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Who Pays Student Loan Debt in a Florida Divorce?


In Florida, couples who decide to end their marriages must divide all of their marital assets in an equitable manner. This same rule applies to debts acquired by either party during the course of the marriage. Resolving debt division-related issues can become more complicated, however, when one of the parties has accumulated a significant amount of debt for their own schooling. For help determining whether you will be responsible for paying off some of your spouse’s student debt, please contact our property division legal team today.

Who is Responsible for Student Loan Debt?

Under Florida law, a divorcing couple must divide all of their marital assets and debts equitably upon divorce. To qualify as marital, the asset or debt in question must have been acquired by either spouse during the course of the marriage. Assets and debts incurred prior to the marriage, on the other hand, are considered to be separate property and will remain the sole responsibility of the person who took out the loan.

It’s important to note that student debt is not treated differently than other types of debt, which means that even though a spouse did not gain any benefit from a particular student loan, as he or she was not the one attending school, he or she could still be held responsible for paying off that loan in the event of divorce. As long as the student loan was obtained during a couple’s marriage, both parties will be required to make payments towards that loan once their marriage is dissolved.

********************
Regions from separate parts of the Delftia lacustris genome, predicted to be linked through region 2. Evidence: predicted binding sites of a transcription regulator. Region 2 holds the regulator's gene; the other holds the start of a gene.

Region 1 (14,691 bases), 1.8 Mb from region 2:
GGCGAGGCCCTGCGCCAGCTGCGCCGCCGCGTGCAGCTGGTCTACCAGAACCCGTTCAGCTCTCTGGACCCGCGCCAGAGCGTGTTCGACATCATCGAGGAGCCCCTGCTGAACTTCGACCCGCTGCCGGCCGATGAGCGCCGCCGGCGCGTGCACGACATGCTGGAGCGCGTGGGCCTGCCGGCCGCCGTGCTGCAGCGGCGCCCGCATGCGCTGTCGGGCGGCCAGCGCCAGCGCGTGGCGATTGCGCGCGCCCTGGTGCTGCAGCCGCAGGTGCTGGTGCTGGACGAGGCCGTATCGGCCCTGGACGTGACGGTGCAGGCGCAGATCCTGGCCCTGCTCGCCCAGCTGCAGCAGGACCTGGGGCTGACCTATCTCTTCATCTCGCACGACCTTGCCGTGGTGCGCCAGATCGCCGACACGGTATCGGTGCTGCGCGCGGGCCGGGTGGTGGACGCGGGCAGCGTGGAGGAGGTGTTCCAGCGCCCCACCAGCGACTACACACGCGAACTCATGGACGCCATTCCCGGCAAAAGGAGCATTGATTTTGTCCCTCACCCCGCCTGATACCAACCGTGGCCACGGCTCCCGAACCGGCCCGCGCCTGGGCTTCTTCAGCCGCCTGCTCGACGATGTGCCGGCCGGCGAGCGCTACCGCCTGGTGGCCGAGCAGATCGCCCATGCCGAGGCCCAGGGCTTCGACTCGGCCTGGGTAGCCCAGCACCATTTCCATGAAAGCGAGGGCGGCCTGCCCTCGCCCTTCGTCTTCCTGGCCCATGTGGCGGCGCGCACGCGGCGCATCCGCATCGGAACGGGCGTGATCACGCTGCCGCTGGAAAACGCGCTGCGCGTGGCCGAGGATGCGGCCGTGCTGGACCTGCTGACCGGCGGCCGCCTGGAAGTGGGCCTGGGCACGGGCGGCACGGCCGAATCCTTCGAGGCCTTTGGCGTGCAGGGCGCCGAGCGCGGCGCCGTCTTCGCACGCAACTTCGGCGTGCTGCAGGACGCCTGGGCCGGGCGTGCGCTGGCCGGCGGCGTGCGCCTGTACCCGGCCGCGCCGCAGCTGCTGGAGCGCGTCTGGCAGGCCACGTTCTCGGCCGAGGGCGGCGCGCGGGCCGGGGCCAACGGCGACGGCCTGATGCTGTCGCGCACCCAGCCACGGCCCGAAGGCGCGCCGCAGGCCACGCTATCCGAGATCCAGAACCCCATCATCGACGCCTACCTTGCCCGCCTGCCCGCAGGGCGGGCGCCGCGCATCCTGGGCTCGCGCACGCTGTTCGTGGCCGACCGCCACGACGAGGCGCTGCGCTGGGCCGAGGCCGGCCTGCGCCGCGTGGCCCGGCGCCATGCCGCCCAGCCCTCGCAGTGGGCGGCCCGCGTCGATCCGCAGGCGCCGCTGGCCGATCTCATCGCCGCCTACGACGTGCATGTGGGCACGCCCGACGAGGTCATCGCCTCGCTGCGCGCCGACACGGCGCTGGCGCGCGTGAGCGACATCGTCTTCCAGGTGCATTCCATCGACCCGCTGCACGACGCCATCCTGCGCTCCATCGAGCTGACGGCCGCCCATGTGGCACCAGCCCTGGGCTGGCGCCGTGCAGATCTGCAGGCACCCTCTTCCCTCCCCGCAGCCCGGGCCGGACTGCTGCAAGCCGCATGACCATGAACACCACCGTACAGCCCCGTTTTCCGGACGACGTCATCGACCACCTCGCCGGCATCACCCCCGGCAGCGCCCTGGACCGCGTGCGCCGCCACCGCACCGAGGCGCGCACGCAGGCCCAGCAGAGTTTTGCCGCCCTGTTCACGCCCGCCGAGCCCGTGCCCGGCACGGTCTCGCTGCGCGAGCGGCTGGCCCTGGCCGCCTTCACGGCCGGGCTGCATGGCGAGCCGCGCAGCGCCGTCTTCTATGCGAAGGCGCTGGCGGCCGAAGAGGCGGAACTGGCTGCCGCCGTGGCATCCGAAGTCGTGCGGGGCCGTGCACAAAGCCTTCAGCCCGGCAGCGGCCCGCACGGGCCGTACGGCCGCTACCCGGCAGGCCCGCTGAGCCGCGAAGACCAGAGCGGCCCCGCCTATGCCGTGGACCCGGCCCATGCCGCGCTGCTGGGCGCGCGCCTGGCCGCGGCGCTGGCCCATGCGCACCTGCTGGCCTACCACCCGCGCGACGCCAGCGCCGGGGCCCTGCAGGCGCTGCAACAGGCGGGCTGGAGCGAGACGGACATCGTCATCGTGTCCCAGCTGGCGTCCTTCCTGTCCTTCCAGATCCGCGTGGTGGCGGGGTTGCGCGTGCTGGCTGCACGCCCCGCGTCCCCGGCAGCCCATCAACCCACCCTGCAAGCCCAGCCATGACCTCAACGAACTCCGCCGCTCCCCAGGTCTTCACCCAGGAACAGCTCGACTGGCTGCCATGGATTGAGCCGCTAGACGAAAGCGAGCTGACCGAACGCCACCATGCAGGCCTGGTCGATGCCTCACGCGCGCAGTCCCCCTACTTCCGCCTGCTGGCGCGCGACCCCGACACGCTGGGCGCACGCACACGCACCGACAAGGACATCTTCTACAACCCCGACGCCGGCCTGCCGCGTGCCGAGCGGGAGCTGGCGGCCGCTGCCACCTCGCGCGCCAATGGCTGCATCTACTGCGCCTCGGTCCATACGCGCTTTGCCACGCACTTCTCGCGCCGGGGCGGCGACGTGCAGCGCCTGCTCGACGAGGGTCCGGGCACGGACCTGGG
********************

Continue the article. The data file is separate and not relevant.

How Much of My Former Spouse’s Student Loan Will I be Responsible for Paying?

Although student loans that are taken out during a couple’s marriage qualify as marital debt and so must be divided upon divorce, it is possible in some cases for the party who did not take out the loan to avoid paying half of the loan. If, for instance, one of the parties earns substantially less than the other and is also not the person who took out the student loan, he or she could ask the court to redistribute responsibility for paying off the loan, especially if the other party is in a better financial position to make regular payments. While this is an option, courts are not actually required to distribute debts unequally, but could be willing to take the parties’ financial situations into account.

Prenuptial Agreements

One of the best ways to avoid paying off a former spouse’s student loans is to enter into a prenuptial agreement, in which the parties agree on responsibility for student debt and other loans incurred during the marriage in the event of divorce. However, these agreements do have limitations, making it especially important for couples who are planning on getting married and are have questions about their potential student debt, to speak with an attorney before entering into a legal contract.

Schedule an Appointment with an Experienced Property Division Lawyer

If you are going through a divorce and have questions about how your marital debts will be divided, please call Fort Lauderdale property division attorney Sandra Bonfiglio, P.A. at 954-945-7591 today.


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